-Instead of black tape, I use a translucent material that is all but opaque. This makes less of a cosmetic statement. Others use clear nail polish, concerned that the tape is easily removed by children, or not durable enough.
-Instead of occluding to the nasal pupillary border, I occlude no further than the nasal limbus, and rarely go that far. This has proved to be a critical factor in obtaining the best subjective results. It seems that it is difficult to make them so narrow that they have no effect, but it is easy to make them wide enough to be annoying.
The earliest reference to binasal occlusion that I could find was by Louis Jaques in 1950.4 Years later he also wrote about some cases, including himself, being “just such a case in 1907 and was still cross-eyed after becoming an optometrist in 1911¼”5 He referred to them as bimedial covers or half covers (or binocular monocular macular covers), and recommended that they be measured to “apparently bisect the pupil of the right eye during monocular fixation of a distant target by the right eye – and apparently bisect the pupil of the left eye during monocular fixation of a distant target by the left eye.”4(p.124) He summarized what he felt binasal occlusion accomplished:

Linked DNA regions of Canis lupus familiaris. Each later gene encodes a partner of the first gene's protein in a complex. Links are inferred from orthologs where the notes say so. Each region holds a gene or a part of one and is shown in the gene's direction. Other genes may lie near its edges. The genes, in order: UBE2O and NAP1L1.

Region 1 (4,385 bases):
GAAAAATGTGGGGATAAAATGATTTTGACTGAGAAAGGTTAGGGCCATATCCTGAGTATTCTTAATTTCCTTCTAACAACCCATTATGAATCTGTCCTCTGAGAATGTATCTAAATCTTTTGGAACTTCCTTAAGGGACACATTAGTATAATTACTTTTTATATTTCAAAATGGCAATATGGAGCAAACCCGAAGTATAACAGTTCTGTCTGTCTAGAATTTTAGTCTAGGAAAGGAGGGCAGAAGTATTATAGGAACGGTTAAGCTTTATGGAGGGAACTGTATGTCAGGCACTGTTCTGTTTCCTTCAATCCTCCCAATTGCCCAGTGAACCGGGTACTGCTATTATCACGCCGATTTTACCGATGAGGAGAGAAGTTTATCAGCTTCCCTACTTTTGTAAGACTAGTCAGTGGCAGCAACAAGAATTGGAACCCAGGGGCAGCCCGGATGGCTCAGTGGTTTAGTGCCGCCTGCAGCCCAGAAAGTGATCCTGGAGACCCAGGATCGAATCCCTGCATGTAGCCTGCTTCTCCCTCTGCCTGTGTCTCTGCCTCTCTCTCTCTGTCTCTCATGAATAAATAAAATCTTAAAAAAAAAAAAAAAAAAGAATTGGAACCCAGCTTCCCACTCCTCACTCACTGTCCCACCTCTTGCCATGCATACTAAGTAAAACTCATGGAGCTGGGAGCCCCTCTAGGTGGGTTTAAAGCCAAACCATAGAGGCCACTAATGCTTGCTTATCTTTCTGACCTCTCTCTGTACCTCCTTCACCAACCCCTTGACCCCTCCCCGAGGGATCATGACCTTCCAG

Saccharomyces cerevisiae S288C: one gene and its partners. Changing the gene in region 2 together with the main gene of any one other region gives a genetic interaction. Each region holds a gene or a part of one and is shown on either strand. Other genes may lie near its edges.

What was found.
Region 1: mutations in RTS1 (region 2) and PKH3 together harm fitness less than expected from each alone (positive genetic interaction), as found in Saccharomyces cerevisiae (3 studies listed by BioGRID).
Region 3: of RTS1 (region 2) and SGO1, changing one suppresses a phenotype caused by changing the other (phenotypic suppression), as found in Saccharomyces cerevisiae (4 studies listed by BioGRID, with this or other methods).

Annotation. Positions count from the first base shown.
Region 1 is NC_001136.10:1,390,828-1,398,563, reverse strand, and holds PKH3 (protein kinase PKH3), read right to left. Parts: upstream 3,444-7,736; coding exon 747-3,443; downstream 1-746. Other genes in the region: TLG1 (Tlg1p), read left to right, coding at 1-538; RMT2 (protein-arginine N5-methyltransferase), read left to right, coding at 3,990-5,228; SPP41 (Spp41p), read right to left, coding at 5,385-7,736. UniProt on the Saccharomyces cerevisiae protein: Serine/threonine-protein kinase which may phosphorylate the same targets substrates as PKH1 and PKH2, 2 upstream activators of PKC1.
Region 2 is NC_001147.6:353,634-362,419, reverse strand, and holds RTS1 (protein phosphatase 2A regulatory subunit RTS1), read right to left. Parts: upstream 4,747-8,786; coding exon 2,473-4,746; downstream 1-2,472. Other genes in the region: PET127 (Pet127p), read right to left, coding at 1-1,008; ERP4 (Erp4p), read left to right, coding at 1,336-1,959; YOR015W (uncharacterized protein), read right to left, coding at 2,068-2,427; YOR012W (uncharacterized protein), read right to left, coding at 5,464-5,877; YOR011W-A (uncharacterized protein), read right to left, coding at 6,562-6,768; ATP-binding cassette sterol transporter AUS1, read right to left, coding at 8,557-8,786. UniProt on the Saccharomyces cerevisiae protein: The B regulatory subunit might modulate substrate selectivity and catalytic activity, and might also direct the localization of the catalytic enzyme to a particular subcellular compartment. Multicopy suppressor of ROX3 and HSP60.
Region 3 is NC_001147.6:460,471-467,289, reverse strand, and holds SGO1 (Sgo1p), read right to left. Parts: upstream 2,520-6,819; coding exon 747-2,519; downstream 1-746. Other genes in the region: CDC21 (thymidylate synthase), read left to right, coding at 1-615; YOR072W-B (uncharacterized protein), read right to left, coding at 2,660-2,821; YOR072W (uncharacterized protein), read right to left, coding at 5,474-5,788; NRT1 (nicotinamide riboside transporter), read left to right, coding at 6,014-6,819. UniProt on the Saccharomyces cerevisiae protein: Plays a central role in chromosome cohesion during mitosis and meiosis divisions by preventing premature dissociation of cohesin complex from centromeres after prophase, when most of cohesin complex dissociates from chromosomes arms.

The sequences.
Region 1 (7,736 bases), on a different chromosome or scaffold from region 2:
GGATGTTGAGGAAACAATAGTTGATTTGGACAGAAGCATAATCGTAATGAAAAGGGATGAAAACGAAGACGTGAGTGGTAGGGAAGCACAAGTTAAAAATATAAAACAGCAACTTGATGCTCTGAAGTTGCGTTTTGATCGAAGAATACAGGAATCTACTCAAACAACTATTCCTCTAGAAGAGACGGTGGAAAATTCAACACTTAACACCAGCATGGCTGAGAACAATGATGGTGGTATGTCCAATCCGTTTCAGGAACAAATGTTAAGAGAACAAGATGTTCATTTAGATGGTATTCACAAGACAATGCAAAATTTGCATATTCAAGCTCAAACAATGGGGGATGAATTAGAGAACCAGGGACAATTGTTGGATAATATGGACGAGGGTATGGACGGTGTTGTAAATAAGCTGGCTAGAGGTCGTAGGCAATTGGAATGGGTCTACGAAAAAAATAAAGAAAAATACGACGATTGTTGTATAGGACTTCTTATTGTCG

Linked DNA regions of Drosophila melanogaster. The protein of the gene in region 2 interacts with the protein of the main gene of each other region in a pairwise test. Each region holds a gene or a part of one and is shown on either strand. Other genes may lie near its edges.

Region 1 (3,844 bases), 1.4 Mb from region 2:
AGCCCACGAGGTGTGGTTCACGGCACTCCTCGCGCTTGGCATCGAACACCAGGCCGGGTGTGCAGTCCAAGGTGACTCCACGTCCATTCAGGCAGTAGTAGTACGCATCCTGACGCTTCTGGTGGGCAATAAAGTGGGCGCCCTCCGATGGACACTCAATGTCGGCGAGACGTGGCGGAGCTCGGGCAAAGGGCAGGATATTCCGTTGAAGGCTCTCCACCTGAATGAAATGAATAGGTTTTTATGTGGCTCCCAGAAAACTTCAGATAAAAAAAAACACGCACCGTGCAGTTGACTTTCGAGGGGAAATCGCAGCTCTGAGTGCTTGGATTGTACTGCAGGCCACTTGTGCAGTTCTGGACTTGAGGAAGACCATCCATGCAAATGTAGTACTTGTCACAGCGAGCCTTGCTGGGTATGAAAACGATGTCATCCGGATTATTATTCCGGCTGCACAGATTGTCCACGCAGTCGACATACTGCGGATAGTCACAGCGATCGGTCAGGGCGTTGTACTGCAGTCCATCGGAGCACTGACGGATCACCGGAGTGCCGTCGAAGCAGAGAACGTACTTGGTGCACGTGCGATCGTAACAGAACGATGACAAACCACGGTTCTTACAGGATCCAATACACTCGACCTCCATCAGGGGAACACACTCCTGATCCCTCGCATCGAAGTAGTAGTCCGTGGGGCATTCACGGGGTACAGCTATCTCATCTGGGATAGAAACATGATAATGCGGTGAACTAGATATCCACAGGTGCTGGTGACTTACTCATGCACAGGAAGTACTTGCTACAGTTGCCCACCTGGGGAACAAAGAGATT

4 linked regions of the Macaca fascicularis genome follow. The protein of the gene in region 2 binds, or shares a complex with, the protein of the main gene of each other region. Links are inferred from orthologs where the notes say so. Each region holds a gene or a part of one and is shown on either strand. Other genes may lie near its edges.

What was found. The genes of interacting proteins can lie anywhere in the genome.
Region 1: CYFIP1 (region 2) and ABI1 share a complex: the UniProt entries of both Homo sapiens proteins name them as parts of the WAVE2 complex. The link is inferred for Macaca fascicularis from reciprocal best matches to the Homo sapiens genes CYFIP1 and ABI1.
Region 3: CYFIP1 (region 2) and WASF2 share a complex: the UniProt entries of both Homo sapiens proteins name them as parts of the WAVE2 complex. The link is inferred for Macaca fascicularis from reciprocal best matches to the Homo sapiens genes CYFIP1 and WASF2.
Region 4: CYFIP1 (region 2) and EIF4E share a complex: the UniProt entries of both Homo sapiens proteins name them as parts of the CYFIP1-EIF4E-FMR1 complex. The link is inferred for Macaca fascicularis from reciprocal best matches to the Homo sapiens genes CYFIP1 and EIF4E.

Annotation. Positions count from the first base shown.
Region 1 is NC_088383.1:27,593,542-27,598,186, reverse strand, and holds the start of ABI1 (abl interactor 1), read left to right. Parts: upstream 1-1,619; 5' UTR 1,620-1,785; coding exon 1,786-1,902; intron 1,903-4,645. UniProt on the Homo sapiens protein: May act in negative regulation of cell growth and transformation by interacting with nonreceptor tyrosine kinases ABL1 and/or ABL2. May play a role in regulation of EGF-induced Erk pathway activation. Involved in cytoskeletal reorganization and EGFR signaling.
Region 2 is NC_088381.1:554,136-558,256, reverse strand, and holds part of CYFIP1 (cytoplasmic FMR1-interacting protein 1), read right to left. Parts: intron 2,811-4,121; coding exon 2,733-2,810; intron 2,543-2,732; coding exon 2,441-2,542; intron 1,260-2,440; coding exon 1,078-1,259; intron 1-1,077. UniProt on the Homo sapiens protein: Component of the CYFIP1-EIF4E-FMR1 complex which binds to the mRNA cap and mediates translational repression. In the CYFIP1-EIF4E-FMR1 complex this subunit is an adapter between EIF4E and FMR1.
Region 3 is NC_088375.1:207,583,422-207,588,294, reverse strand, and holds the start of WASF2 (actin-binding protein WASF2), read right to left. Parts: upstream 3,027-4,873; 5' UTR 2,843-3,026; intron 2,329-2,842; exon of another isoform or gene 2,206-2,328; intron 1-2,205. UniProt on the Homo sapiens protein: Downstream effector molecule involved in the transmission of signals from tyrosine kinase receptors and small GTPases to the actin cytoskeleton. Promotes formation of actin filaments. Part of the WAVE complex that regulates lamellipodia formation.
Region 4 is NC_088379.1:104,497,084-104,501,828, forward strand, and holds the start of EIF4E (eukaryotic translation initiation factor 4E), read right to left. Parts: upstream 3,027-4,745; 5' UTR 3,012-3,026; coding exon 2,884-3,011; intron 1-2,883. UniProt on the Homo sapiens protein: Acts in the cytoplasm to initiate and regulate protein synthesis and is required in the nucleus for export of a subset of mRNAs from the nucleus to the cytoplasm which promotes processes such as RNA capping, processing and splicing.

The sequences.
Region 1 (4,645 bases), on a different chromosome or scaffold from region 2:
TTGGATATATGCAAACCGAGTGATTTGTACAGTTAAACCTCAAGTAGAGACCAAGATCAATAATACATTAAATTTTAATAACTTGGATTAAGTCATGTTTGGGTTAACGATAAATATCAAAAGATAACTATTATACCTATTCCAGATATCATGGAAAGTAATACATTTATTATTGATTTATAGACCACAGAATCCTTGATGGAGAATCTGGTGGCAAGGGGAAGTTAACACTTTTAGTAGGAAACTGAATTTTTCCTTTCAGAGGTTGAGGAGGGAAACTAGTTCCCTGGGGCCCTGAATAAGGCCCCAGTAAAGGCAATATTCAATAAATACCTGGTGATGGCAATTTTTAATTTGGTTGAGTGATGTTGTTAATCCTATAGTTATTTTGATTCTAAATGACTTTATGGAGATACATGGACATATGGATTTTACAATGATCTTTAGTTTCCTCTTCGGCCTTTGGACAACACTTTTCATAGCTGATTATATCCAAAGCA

We believe, then, that the half cover technique:
Makes possible instant experience in seeing.
(1) Makes possible instant mental comparison of the two images in such a manner that the memory of the image seen through the more experienced eye may be carried over for the use of the less experienced eye.
(2) Makes possible the normal use of reciprocal innervation and inhibition without suppression, fear of diplopia, confusion, or any type of conscious effort.
(3) Makes possible the loss of old and established habits of experience
(4) Makes possible the entire loss of memory of ever having experienced strabismus.
(5) Makes possible the later introduction of the new experience of fusion, which is latent, was innate, and should have been acquired except for some good reason, or was given up because of some good reason.4(p.122)
Jacques recommended these half covers for both eso and exo deviations.6 Greenwald recommended binasal occlusion for various types of esotropes for the purpose of “forcing [the esotrope], in effect, to alter his strabismic or highly heterophoric method of projecting.”7 Birnbaum8 and Maino, et al 9 also found positive changes using binasal occlusion with esotropes, as well as presenting a case study of a child with cerebral palsy and esotropia.10